Consider a coffeemaker that offers 12 drink options, a car with more than 700 features on the dashboard, and a mouse pad that's also a clock, calculator, and FM radio. All are examples of "feature bloat," or "featuritis," the result of an almost irresistible temptation to load products with lots of bells and whistles. The problem is that the more features a product boasts, the harder it is to use. Manufacturers that increase a product's capability--the number of useful functions it can perform--at the expense of its usability are exposing their customers to feature fatigue. The authors have conducted three studies to gain a better understanding of how consumers weigh a product's capability relative to its usability. They found that even though consumers know that products with more features are harder to use, they initially choose high-feature models. They also pile on more features when given the chance to customize a product for their needs. Once consumers have actually worked with a product, however, usability starts to matter more to them than capability. For managers in consumer products companies, these findings present a dilemma: Should they maximize initial sales by designing high-feature models, which consumers consistently choose, or should they limit the number of features to enhance the lifetime value of their customers? The authors' analytical model guides companies toward a happy middle ground: maximizing the net present value of the typical customer's profit stream. The authors also advise companies to build simpler products, help consumers learn which products suit their needs, develop products that do one thing very well, and design market research in which consumers use actual products or prototypes.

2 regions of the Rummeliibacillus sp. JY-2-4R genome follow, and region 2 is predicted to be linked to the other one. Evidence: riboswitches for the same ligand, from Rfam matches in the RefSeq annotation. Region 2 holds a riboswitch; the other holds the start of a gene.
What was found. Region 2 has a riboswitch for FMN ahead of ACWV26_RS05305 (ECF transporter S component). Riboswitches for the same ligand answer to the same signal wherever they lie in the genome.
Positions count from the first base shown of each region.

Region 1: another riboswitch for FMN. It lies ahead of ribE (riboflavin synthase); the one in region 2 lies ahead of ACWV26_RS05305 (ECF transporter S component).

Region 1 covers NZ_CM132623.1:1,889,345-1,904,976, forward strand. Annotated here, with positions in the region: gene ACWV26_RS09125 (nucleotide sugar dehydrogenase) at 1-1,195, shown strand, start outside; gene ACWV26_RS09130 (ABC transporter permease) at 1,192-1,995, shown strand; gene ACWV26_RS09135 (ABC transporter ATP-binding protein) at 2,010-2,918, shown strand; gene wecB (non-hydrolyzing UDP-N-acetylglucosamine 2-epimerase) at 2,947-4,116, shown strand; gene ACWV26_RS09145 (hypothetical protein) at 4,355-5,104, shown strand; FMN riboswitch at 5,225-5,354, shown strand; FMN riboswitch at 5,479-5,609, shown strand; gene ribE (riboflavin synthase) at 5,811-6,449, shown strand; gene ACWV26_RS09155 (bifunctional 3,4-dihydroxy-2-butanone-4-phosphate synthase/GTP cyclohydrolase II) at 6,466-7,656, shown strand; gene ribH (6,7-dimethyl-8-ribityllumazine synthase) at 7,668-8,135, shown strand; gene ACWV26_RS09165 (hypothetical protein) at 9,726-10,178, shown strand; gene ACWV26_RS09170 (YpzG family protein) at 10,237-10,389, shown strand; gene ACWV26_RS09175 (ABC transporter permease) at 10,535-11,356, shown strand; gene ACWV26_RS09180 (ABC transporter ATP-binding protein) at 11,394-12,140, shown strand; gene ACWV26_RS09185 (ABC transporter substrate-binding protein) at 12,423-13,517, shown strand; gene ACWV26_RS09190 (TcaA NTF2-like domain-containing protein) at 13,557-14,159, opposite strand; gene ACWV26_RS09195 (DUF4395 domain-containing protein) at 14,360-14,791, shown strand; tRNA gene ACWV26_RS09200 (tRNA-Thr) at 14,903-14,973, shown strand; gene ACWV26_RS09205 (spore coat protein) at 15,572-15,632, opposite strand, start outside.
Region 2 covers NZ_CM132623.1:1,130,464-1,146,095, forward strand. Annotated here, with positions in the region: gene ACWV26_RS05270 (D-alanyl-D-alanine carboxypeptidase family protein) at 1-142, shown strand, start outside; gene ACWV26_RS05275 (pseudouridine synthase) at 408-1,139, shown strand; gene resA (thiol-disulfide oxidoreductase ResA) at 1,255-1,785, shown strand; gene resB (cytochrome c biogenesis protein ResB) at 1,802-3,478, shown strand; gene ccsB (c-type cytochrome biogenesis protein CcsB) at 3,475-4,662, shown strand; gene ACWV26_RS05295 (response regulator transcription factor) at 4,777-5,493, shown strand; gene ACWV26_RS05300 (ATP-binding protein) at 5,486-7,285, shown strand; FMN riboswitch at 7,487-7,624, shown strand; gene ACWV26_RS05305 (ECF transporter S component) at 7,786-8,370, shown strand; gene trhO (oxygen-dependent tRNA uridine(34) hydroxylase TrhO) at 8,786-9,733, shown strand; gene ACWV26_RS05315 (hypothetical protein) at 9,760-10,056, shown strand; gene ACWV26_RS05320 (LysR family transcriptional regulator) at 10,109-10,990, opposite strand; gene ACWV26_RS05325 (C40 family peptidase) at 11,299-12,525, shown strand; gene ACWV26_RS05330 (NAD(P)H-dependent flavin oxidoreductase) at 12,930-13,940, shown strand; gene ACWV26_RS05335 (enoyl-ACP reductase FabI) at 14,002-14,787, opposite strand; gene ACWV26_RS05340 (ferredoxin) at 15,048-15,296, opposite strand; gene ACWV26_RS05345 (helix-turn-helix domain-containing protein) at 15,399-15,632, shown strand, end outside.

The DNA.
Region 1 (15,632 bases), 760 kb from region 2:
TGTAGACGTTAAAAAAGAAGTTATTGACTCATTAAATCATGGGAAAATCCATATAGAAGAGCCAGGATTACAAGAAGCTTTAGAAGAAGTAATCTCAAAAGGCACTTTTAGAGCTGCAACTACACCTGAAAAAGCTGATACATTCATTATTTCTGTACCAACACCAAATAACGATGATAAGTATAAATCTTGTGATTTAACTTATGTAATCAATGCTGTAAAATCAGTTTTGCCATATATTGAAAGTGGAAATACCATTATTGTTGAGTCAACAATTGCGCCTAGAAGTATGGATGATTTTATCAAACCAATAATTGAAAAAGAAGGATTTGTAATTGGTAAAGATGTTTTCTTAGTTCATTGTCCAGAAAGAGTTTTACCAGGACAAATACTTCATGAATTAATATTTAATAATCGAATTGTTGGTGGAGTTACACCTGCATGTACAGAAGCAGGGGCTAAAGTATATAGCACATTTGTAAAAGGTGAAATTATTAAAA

On 11 May 2010 23:36, Chauncey Wilson  wrote:

There was a Harvard Business Review article that summarized several studies about features versus usability.  Perhaps Norman cited that since it makes the point below that customer do buy based on features and they rate products on usability at use.   I'll try to dig up the reference for the article.   Chauncey On Tue, May 11, 2010 at 3:27 PM, Aneesh Karve  wrote:
Don Norman has two relevant articles:  Simplicity is Highly Overrated [1] and Simplicity is Not the Answer [2]. They don't contain much quantitative data, but you will find thoughts and examples on the tension between more features and less usability.
One tradeoff that designers have to manage is that customers prefer numerous features at the time of purchase, but simplicity at the time of use. Norman further makes the case that ease of use (not simplicity) and capability (not number of features) are the real design goals.

 (((Pleas
(((Please leave all c
13 May 2010 - 2:00pm
Chauncey Wilson
2007

Thanks,   That is the article that I was referring to from the Harvard Business Review.   Chauncey

On Wed, May 12, 2010 at 6:22 AM, pjohnkeane <pjohnkeane@gmail.com> wrote:

Here's the link to that article: http://hbr.org/product/defeating-feature-fatigue/an/R0602E-PDF-ENG [1]